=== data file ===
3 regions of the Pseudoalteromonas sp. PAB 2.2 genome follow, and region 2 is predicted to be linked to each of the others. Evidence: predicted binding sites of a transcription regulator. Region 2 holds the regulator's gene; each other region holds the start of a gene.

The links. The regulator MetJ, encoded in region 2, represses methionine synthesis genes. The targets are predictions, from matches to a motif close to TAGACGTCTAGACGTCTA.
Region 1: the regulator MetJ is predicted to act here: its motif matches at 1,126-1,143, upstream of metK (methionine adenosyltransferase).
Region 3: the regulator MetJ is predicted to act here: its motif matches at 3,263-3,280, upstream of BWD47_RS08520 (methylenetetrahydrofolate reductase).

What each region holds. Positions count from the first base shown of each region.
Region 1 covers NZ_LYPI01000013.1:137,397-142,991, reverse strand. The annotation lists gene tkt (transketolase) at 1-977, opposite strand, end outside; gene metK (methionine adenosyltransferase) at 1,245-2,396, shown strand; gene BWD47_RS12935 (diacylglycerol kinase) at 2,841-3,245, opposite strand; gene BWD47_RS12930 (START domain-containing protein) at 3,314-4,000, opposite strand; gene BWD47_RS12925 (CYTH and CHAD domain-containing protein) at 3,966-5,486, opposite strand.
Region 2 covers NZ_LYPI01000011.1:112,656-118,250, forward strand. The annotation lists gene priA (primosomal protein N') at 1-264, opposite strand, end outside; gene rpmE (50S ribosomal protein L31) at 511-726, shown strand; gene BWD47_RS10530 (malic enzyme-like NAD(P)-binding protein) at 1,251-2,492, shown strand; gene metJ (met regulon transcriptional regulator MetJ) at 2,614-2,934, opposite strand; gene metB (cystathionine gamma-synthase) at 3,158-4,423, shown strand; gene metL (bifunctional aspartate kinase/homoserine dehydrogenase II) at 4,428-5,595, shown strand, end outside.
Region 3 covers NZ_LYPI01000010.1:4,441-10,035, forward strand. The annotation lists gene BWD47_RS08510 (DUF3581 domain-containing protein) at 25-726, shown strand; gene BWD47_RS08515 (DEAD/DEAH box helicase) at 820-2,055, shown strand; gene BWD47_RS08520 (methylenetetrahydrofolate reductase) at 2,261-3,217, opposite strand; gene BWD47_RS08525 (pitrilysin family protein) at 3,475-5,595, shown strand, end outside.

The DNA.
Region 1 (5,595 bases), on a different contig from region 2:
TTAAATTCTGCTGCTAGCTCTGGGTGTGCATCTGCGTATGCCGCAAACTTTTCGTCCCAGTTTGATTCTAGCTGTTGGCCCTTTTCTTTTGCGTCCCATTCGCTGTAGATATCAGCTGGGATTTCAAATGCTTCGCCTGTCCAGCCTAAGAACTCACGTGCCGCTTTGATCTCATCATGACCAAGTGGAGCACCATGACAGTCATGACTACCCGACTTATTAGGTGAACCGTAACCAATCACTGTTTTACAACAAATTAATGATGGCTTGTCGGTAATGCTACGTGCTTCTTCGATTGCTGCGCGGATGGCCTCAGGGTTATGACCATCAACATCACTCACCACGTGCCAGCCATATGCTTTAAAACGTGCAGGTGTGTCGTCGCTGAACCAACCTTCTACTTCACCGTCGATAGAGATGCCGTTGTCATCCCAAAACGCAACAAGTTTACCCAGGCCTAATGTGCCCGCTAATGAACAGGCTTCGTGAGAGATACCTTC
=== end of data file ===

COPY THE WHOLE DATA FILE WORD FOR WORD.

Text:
3 regions of the Pseudoalteromonas sp. PAB 2.2 genome follow, and region 2 is predicted to be linked to each of the others. Evidence: predicted binding sites of a transcription regulator. Region 2 holds the regulator's gene; each other region holds the start of a gene.

The links. The regulator MetJ, encoded in region 2, represses methionine synthesis genes. The targets are predictions, from matches to a motif close to TAGACGTCTAGACGTCTA.
Region 1: the regulator MetJ is predicted to act here: its motif matches at 1,126-1,143, upstream of metK (methionine adenosyltransferase).
Region 3: the regulator MetJ is predicted to act here: its motif matches at 3,263-3,280, upstream of BWD47_RS08520 (methylenetetrahydrofolate reductase).

What each region holds. Positions count from the first base shown of each region.
Region 1 covers NZ_LYPI01000013.1:137,397-142,991, reverse strand. The annotation lists gene tkt (transketolase) at 1-977, opposite strand, end outside; gene metK (methionine adenosyltransferase) at 1,245-2,396, shown strand; gene BWD47_RS12935 (diacylglycerol kinase) at 2,841-3,245, opposite strand; gene BWD47_RS12930 (START domain-containing protein) at 3,314-4,000, opposite strand; gene BWD47_RS12925 (CYTH and CHAD domain-containing protein) at 3,966-5,486, opposite strand.
Region 2 covers NZ_LYPI01000011.1:112,656-118,250, forward strand. The annotation lists gene priA (primosomal protein N') at 1-264, opposite strand, end outside; gene rpmE (50S ribosomal protein L31) at 511-726, shown strand; gene BWD47_RS10530 (malic enzyme-like NAD(P)-binding protein) at 1,251-2,492, shown strand; gene metJ (met regulon transcriptional regulator MetJ) at 2,614-2,934, opposite strand; gene metB (cystathionine gamma-synthase) at 3,158-4,423, shown strand; gene metL (bifunctional aspartate kinase/homoserine dehydrogenase II) at 4,428-5,595, shown strand, end outside.
Region 3 covers NZ_LYPI01000010.1:4,441-10,035, forward strand. The annotation lists gene BWD47_RS08510 (DUF3581 domain-containing protein) at 25-726, shown strand; gene BWD47_RS08515 (DEAD/DEAH box helicase) at 820-2,055, shown strand; gene BWD47_RS08520 (methylenetetrahydrofolate reductase) at 2,261-3,217, opposite strand; gene BWD47_RS08525 (pitrilysin family protein) at 3,475-5,595, shown strand, end outside.

The DNA.
Region 1 (5,595 bases), on a different contig from region 2:
TTAAATTCTGCTGCTAGCTCTGGGTGTGCATCTGCGTATGCCGCAAACTTTTCGTCCCAGTTTGATTCTAGCTGTTGGCCCTTTTCTTTTGCGTCCCATTCGCTGTAGATATCAGCTGGGATTTCAAATGCTTCGCCTGTCCAGCCTAAGAACTCACGTGCCGCTTTGATCTCATCATGACCAAGTGGAGCACCATGACAGTCATGACTACCCGACTTATTAGGTGAACCGTAACCAATCACTGTTTTACAACAAATTAATGATGGCTTGTCGGTAATGCTACGTGCTTCTTCGATTGCTGCGCGGATGGCCTCAGGGTTATGACCATCAACATCACTCACCACGTGCCAGCCATATGCTTTAAAACGTGCAGGTGTGTCGTCGCTGAACCAACCTTCTACTTCACCGTCGATAGAGATGCCGTTGTCATCCCAAAACGCAACAAGTTTACCCAGGCCTAATGTGCCCGCTAATGAACAGGCTTCGTGAGAGATACCTTC